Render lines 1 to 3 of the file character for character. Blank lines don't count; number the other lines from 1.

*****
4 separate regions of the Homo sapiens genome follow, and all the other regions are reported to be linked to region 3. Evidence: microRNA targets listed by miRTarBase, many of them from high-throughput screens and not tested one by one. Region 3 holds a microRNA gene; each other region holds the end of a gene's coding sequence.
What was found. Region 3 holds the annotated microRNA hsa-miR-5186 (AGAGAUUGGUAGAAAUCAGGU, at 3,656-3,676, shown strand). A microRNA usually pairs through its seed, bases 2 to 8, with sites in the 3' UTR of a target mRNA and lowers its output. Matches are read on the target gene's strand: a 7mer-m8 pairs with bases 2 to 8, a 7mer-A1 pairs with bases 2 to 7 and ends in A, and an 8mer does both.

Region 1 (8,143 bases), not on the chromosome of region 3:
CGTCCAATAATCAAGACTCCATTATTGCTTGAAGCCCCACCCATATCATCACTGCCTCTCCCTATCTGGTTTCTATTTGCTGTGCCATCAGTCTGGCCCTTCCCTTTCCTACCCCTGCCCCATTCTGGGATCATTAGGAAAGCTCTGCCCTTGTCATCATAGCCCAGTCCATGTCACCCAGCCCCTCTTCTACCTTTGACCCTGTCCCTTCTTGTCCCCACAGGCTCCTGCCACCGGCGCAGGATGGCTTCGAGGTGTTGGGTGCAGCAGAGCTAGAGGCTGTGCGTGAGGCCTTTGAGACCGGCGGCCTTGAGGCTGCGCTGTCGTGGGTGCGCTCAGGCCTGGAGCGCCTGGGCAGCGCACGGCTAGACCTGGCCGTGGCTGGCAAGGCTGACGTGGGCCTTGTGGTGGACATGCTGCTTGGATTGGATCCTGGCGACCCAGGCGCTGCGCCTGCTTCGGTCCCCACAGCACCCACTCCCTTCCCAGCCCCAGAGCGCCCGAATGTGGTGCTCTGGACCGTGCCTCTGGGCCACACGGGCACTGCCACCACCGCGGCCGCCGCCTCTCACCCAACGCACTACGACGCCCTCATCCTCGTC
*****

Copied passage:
4 separate regions of the Homo sapiens genome follow, and all the other regions are reported to be linked to region 3. Evidence: microRNA targets listed by miRTarBase, many of them from high-throughput screens and not tested one by one. Region 3 holds a microRNA gene; each other region holds the end of a gene's coding sequence.
What was found. Region 3 holds the annotated microRNA hsa-miR-5186 (AGAGAUUGGUAGAAAUCAGGU, at 3,656-3,676, shown strand). A microRNA usually pairs through its seed, bases 2 to 8, with sites in the 3' UTR of a target mRNA and lowers its output. Matches are read on the target gene's strand: a 7mer-m8 pairs with bases 2 to 8, a 7mer-A1 pairs with bases 2 to 7 and ends in A, and an 8mer does both.

Region 1 (8,143 bases), not on the chromosome of region 3: